International Smaller Companies: Under the Radar

June 2022

Key points

Part 5 - Insight.

The value of an investment, and any income from it, can fall as well as rise and investors may not get back the amount invested.

Under the Radar

International Smaller Companies

Not helped by poor health, Maurits Cornelis Escher failed second grade and later dropped out of his studies. His passion was graphic design, but it took 30 years of graft to eventually make a living from it. His first major exhibition did not take place until he was 70 years old. Today, Escher’s works are globally recognised. Like many iconoclasts, his life is a tale of under-appreciated potential, but his work is a lesson in perspective. The segue into our investment approach is deliberately unsubtle. 

Multi-stable perception is a pillar of Escher’s work. This is the phenomenon behind an optical illusion that causes our visual system to alternate between conflicting interpretations of an image. The conflict is unresolvable and ‘reality’ is in the eye of the beholder. 

© Cj Gunther/EPA-EFE/Shutterstock.

Neuroscience continues to be fascinated by this conflict, a deep curiosity which was first seriously researched by the polymath Hermann von Helmholtz in the 19th century. It arises because our minds yearn to construct a cohesive explanation about something which is, in truth, completely ambiguous. Sometimes we can see things both ways; we see the first image above as a vase but when we look hard we see the people. But, more interestingly, we often find ourselves completely fooled. Our minds are locked into just one interpretation, unable to even notice the alternative once it is pointed out to us. Some will be unable to see the old woman’s face instead of the hat-wearing woman. Stuck in their ruts, two minds can see exactly the same image yet be in fundamental disagreement. The same phenomenon applies to observations about companies, with interpretations and narratives about the future built from ambiguous inputs. 

The role of insight within our framework is to remind us that a great business is not necessarily a good investment. The difference of course lies in whether its true potential is misinterpreted and therefore mispriced. Each buy or sell decision an investor takes implies a bold claim that they see the evidence in front of them about the future of the business in a way that the market does not. We think it is far better to be explicit about this key tenet of sound investing. Forcing ourselves to articulate “what the market may be missing and why the company might be undervalued” allows our claim of insight to be critically examined and instils a vital sense of humility. 

The answer on insight is specific to each investment case, often hard to pinpoint and most likely an accumulation of small differences of view. But just as with the other spokes of the framework, certain companies in the portfolio stand out more than others. We think that Maytronics – the global leader in swimming pool cleaning robots – probably flies under the radar of many international investors because all of its written communications were, until recently, in Hebrew. There is no sell-side coverage of the business and we only really gained conviction in the investment case by visiting the Kibbutz Yizre’el near Tel-Aviv, the community in which Maytronics was founded in 1983 and where it remains based.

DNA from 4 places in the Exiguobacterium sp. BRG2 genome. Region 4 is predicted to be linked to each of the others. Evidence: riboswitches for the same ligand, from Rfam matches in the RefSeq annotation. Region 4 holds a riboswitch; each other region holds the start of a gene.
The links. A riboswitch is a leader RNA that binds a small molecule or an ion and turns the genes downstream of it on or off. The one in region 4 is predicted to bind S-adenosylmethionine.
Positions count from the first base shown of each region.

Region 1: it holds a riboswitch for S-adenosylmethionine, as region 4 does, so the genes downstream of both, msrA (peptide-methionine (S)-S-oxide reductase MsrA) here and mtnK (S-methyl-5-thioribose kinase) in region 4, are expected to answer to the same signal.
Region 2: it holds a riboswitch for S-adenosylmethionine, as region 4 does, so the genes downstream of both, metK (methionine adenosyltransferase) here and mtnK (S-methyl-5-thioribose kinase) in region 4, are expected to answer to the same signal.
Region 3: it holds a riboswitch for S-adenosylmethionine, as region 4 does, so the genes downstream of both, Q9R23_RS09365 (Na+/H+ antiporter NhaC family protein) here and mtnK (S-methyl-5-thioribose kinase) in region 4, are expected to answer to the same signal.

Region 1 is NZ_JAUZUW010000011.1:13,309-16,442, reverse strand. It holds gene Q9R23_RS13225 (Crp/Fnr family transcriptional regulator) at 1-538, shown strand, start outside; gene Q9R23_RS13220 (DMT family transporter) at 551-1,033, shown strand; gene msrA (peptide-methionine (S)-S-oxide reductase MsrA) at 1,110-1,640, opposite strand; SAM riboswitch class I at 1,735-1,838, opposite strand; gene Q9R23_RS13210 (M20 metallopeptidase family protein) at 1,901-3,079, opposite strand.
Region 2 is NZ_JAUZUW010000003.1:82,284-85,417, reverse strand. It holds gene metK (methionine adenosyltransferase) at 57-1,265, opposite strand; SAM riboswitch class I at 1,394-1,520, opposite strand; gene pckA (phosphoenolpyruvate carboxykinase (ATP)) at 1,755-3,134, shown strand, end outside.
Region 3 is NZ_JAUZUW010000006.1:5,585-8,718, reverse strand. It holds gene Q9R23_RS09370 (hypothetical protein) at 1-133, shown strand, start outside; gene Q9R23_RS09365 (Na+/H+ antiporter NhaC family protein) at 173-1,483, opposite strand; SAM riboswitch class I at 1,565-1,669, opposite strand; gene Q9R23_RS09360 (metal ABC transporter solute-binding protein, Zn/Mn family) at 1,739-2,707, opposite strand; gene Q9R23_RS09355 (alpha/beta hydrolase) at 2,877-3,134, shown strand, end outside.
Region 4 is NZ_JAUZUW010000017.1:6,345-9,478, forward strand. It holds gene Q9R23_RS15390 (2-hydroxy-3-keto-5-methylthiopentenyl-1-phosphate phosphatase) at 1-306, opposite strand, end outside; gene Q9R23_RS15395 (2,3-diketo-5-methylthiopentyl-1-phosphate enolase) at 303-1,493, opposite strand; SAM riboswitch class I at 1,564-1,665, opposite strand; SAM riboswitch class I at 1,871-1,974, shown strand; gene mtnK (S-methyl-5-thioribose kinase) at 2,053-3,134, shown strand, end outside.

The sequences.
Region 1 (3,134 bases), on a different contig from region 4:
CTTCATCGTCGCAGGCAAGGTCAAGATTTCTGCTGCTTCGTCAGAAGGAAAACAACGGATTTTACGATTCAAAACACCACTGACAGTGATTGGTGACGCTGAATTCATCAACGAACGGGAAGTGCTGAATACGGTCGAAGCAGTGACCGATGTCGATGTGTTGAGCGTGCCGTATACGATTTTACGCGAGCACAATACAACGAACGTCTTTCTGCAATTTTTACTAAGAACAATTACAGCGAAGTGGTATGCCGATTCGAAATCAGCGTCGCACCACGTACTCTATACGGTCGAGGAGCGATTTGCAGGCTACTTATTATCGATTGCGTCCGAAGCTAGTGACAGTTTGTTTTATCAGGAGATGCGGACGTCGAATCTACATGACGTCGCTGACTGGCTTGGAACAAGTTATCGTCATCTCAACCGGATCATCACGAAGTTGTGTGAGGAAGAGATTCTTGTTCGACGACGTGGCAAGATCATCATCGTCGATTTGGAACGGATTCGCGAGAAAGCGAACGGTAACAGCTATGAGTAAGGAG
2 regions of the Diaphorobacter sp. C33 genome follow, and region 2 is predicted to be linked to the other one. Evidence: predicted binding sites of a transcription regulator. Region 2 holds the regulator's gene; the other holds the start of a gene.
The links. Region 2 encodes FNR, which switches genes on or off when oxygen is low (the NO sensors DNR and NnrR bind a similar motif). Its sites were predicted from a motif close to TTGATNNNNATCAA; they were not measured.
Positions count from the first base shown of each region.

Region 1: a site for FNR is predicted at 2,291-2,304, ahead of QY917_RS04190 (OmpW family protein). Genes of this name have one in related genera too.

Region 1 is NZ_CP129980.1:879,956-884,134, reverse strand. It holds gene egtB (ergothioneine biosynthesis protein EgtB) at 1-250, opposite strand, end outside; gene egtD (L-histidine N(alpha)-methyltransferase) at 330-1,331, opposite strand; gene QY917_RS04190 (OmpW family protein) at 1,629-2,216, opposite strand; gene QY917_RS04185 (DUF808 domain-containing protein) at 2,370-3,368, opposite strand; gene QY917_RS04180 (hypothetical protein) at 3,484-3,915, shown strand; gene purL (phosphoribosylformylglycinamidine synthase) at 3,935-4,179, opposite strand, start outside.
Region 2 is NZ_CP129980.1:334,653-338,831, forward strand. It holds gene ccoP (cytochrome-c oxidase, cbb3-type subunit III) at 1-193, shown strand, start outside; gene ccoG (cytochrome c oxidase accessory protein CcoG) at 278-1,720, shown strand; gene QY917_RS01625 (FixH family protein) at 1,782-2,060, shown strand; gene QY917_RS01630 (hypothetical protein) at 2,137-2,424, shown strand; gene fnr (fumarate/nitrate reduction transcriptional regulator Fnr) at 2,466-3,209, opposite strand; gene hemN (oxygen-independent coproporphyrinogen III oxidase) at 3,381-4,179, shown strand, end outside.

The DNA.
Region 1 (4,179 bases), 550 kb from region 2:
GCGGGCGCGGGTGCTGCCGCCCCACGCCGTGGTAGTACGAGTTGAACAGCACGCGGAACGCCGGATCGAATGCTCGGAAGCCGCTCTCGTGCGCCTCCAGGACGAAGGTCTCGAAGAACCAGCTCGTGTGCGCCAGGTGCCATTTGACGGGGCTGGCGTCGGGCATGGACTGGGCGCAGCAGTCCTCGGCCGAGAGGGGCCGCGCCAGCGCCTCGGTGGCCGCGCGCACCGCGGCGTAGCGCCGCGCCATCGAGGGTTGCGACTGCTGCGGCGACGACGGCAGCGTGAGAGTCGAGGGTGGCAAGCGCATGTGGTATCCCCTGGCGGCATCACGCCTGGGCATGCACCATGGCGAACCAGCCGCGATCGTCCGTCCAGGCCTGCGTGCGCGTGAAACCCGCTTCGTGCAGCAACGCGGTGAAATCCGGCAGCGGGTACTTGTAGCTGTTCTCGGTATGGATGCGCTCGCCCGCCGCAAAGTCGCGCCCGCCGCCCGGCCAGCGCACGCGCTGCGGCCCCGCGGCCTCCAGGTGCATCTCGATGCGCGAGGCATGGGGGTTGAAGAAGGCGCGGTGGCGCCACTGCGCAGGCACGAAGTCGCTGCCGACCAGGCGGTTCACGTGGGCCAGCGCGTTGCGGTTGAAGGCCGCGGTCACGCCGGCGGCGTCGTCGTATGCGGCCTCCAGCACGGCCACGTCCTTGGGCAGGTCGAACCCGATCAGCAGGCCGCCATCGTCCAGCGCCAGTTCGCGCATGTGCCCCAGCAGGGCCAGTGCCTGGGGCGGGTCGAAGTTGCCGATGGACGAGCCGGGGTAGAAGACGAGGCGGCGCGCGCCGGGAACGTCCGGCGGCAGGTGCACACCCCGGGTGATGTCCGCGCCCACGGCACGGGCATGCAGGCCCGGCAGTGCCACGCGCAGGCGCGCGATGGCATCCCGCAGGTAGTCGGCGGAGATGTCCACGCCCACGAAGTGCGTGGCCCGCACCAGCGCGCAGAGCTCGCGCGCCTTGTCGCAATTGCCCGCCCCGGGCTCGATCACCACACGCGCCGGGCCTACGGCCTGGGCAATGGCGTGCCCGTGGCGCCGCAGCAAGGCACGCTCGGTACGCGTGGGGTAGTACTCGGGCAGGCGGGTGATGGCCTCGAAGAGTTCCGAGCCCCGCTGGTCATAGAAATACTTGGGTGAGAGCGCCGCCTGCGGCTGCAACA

In the case of Sansan – a Japanese provider of digital business cards and a professional online network – there is a distinct probability that we see a radically different business than others do. Even before the coronavirus pandemic intervened in 2020, leasing scanners to digitise and store business cards hardly looked like a durable business model, let alone one to ignite the passion of growth investors with a universe of 25,000 companies to pick from. But we believe our interest in the software tools that Sansan is building around valuably volunteered data is differentiated. Our time horizon also allows us to envisage attempts to expand that core skillset into digitising contracts and invoices. Divergent perspectives on this, even within the team, offer a glimmer of what the market may be missing.

Each buy or sell decision an investor takes implies a bold claim that they see the evidence in front of them about the future of the business in a way that the market does not.
© Bloomberg/Getty Images.

A longer term perspective

Although these are specific cases, an overarching theme in our approach is a belief in the power of perspective. We are certainly not arrogant enough to believe we are smarter, faster or working longer hours than others, but we do strongly believe that we often come at things differently. Underpinned by Baillie Gifford’s private partnership structure, the whole firm takes a long-term perspective which we believe can often produce insight. Under the right circumstances we are willing to take a leap of imagination into what might be, rather than merely staring intently at what is right in front of us. 

A butcher looks at a cow and sees a quick buck from carving it into steaks. The milkman knows it is worth far more if he can just patiently accept the income over the years. But the entrepreneur sees organic yoghurt selling for $5 a tub in Whole Foods Market. Same cow (forgive me, I know modern agricultural genetics are somewhat more sophisticated!) but three very different perspectives. The latter involves a belief in an uncertain and far longer-term opportunity, which we think the market often struggles to fully value.